No matter the veneer one strives to don as part of the journey moving forward, there is no forgetting. Khoury’s novel commences with a backdrop of events against which the Lydda narratives unfold. The narrator is introduced to Adam Dannoun who is presented as an Israeli to the readers. Yet there is an instant doubt about his real identity, which is revealed later when the man perishes in a fire and his notebooks, still intact, are given to the author by a mutual acquaintance.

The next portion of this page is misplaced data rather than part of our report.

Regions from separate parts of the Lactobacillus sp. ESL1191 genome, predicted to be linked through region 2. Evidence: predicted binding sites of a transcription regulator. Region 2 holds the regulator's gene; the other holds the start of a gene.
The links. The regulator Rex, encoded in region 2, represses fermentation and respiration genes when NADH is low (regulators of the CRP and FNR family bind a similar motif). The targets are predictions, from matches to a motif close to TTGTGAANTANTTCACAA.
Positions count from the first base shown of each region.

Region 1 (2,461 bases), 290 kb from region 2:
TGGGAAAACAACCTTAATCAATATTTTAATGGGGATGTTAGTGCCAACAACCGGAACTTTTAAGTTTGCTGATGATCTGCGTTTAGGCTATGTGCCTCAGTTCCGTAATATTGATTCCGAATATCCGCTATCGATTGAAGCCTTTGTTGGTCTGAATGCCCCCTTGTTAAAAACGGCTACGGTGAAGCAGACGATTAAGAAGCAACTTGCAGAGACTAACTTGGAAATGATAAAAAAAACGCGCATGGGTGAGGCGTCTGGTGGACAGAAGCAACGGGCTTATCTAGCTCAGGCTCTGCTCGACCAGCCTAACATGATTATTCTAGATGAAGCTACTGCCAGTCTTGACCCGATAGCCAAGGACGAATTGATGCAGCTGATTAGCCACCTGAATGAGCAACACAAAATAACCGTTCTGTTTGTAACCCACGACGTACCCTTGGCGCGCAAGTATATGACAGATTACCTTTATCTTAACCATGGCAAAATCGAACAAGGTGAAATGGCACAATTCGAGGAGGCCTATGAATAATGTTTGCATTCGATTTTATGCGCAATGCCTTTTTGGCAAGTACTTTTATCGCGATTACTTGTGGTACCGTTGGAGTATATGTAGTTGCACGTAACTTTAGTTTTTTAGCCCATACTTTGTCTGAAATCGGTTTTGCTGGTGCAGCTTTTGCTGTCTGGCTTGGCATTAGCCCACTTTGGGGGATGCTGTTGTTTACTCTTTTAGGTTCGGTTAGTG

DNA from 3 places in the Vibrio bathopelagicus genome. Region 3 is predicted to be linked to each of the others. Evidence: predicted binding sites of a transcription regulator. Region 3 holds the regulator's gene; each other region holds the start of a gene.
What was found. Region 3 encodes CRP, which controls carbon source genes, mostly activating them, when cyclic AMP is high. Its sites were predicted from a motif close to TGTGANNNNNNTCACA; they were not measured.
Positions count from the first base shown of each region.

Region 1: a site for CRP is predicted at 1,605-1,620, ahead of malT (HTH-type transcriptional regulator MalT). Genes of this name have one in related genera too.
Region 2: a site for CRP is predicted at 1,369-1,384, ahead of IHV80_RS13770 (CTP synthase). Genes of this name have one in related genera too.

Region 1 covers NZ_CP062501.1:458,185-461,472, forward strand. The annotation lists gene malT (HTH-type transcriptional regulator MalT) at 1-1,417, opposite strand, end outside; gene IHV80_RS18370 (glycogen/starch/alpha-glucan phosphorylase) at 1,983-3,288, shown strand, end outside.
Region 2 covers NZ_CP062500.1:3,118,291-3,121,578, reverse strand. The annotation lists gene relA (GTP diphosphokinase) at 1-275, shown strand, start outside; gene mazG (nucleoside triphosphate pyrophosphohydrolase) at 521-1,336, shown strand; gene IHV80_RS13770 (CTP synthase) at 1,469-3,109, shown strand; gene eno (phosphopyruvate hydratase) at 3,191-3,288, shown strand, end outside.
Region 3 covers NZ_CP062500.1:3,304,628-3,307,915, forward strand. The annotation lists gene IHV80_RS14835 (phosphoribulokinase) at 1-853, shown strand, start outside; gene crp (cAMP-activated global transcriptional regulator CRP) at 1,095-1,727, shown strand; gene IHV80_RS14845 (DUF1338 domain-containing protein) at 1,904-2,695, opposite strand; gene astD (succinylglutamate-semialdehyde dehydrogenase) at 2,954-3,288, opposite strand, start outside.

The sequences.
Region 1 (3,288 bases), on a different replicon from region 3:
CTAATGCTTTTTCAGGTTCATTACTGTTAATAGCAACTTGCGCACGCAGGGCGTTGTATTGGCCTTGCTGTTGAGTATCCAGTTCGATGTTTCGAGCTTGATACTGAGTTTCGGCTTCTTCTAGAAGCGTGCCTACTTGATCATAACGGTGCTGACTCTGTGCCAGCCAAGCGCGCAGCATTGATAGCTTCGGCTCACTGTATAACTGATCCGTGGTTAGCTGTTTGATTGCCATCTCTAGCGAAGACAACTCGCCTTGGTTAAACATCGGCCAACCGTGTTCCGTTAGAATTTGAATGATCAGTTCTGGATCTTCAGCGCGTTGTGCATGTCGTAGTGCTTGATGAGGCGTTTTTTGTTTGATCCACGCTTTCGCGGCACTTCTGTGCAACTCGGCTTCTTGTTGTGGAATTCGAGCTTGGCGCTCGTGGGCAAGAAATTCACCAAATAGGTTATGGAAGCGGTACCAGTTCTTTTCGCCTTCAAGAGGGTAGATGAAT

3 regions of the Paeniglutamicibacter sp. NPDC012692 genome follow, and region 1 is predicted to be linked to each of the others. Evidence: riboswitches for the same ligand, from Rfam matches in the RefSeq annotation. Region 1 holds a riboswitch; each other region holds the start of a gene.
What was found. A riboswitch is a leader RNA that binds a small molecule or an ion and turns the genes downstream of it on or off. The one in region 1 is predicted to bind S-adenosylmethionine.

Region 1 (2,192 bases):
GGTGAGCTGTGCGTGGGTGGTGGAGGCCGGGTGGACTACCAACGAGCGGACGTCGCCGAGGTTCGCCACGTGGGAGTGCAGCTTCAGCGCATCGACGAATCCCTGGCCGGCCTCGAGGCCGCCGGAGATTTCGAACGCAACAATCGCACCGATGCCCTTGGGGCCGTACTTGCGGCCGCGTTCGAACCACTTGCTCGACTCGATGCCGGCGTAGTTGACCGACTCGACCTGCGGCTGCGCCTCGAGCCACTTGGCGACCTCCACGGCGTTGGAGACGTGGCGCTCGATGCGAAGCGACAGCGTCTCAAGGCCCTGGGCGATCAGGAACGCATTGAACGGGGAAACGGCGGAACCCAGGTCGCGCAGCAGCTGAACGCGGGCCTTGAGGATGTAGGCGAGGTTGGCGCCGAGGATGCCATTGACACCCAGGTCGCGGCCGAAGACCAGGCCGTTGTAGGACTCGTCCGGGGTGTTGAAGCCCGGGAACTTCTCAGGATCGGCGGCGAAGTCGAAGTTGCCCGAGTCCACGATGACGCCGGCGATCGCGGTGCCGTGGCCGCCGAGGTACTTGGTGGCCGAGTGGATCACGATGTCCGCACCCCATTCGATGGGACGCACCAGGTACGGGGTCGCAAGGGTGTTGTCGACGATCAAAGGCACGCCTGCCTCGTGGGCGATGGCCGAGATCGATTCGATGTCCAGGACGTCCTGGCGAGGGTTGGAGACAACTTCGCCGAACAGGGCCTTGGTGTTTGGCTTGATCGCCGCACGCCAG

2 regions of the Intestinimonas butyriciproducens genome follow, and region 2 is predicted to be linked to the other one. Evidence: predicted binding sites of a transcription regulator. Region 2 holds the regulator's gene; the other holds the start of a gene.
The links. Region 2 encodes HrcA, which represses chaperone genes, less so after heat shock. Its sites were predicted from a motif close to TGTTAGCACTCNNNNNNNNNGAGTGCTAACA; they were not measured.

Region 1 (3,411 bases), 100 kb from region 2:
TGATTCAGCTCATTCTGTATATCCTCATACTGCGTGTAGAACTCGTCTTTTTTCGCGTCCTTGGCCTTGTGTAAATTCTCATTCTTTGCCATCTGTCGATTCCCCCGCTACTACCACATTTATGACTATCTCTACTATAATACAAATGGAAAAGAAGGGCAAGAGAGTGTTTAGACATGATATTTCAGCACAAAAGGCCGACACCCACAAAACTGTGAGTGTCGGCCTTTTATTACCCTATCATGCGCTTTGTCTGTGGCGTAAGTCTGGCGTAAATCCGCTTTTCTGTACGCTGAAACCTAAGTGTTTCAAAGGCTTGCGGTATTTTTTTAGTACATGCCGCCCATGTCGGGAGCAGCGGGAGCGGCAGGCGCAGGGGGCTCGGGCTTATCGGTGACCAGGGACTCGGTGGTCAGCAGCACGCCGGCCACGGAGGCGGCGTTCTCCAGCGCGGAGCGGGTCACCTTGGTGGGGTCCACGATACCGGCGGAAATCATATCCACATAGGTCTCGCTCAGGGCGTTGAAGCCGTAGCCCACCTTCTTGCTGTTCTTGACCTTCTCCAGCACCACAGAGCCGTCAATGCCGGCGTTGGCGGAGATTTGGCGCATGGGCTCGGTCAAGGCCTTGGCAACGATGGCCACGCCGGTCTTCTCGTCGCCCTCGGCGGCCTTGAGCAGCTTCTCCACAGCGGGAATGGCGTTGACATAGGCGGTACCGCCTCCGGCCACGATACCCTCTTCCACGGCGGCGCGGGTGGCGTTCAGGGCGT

From the beginning, the reader is exposed to the tribulations of an unfinished story. The notebooks themselves are incomplete and employ a variety of writing styles from literary to academic.
Yet the author’s decision to explore the Lydda massacres through fiction requires additional rigour. To write about the Nakba in literary prose also necessitates a story that is supplemented by research and facts. Hence the various references throughout the book to academic and non-fiction texts which substantiate Adam Dannoun’s story. Read more.